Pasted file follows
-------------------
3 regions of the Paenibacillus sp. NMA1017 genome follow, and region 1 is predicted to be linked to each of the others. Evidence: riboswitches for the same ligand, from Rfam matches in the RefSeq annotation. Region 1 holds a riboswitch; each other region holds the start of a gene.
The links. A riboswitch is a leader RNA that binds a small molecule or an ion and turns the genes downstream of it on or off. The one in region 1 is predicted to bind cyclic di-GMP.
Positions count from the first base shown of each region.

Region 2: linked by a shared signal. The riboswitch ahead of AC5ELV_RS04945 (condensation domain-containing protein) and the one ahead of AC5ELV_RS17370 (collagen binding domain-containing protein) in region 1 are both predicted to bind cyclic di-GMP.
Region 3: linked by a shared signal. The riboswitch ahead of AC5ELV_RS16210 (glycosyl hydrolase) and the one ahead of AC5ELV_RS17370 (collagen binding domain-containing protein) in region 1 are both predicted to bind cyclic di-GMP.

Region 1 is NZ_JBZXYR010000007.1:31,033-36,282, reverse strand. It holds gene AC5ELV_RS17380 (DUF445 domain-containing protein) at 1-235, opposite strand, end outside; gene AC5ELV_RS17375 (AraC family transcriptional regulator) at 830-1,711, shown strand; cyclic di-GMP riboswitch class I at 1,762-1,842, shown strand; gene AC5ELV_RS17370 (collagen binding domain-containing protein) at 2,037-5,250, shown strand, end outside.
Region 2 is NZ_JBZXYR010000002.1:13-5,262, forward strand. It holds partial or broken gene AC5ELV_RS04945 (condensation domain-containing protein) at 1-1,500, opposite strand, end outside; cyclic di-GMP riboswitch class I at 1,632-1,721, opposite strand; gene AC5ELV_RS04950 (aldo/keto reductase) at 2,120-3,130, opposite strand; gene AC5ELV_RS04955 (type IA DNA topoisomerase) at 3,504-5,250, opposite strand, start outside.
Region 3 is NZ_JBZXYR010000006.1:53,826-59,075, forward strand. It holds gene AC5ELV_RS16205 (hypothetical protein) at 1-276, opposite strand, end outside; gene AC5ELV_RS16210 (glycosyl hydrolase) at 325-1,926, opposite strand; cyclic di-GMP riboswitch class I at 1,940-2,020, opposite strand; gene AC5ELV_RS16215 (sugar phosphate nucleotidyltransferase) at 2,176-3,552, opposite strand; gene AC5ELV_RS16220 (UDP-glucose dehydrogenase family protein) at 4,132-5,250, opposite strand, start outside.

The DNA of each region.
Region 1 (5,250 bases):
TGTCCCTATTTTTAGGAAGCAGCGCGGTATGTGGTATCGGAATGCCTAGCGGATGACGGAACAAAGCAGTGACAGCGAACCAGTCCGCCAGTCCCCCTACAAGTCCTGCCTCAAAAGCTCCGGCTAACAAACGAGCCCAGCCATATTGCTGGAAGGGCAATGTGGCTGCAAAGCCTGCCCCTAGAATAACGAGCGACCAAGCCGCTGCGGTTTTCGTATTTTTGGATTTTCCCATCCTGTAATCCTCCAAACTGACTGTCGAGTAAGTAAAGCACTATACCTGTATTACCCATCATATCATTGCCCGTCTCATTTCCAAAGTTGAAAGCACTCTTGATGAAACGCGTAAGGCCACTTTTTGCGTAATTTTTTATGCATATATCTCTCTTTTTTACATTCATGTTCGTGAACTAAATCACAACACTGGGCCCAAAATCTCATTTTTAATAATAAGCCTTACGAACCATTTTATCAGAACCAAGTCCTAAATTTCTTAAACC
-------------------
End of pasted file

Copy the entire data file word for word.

3 regions of the Paenibacillus sp. NMA1017 genome follow, and region 1 is predicted to be linked to each of the others. Evidence: riboswitches for the same ligand, from Rfam matches in the RefSeq annotation. Region 1 holds a riboswitch; each other region holds the start of a gene.
The links. A riboswitch is a leader RNA that binds a small molecule or an ion and turns the genes downstream of it on or off. The one in region 1 is predicted to bind cyclic di-GMP.
Positions count from the first base shown of each region.

Region 2: linked by a shared signal. The riboswitch ahead of AC5ELV_RS04945 (condensation domain-containing protein) and the one ahead of AC5ELV_RS17370 (collagen binding domain-containing protein) in region 1 are both predicted to bind cyclic di-GMP.
Region 3: linked by a shared signal. The riboswitch ahead of AC5ELV_RS16210 (glycosyl hydrolase) and the one ahead of AC5ELV_RS17370 (collagen binding domain-containing protein) in region 1 are both predicted to bind cyclic di-GMP.

Region 1 is NZ_JBZXYR010000007.1:31,033-36,282, reverse strand. It holds gene AC5ELV_RS17380 (DUF445 domain-containing protein) at 1-235, opposite strand, end outside; gene AC5ELV_RS17375 (AraC family transcriptional regulator) at 830-1,711, shown strand; cyclic di-GMP riboswitch class I at 1,762-1,842, shown strand; gene AC5ELV_RS17370 (collagen binding domain-containing protein) at 2,037-5,250, shown strand, end outside.
Region 2 is NZ_JBZXYR010000002.1:13-5,262, forward strand. It holds partial or broken gene AC5ELV_RS04945 (condensation domain-containing protein) at 1-1,500, opposite strand, end outside; cyclic di-GMP riboswitch class I at 1,632-1,721, opposite strand; gene AC5ELV_RS04950 (aldo/keto reductase) at 2,120-3,130, opposite strand; gene AC5ELV_RS04955 (type IA DNA topoisomerase) at 3,504-5,250, opposite strand, start outside.
Region 3 is NZ_JBZXYR010000006.1:53,826-59,075, forward strand. It holds gene AC5ELV_RS16205 (hypothetical protein) at 1-276, opposite strand, end outside; gene AC5ELV_RS16210 (glycosyl hydrolase) at 325-1,926, opposite strand; cyclic di-GMP riboswitch class I at 1,940-2,020, opposite strand; gene AC5ELV_RS16215 (sugar phosphate nucleotidyltransferase) at 2,176-3,552, opposite strand; gene AC5ELV_RS16220 (UDP-glucose dehydrogenase family protein) at 4,132-5,250, opposite strand, start outside.

The DNA of each region.
Region 1 (5,250 bases):
TGTCCCTATTTTTAGGAAGCAGCGCGGTATGTGGTATCGGAATGCCTAGCGGATGACGGAACAAAGCAGTGACAGCGAACCAGTCCGCCAGTCCCCCTACAAGTCCTGCCTCAAAAGCTCCGGCTAACAAACGAGCCCAGCCATATTGCTGGAAGGGCAATGTGGCTGCAAAGCCTGCCCCTAGAATAACGAGCGACCAAGCCGCTGCGGTTTTCGTATTTTTGGATTTTCCCATCCTGTAATCCTCCAAACTGACTGTCGAGTAAGTAAAGCACTATACCTGTATTACCCATCATATCATTGCCCGTCTCATTTCCAAAGTTGAAAGCACTCTTGATGAAACGCGTAAGGCCACTTTTTGCGTAATTTTTTATGCATATATCTCTCTTTTTTACATTCATGTTCGTGAACTAAATCACAACACTGGGCCCAAAATCTCATTTTTAATAATAAGCCTTACGAACCATTTTATCAGAACCAAGTCCTAAATTTCTTAAACC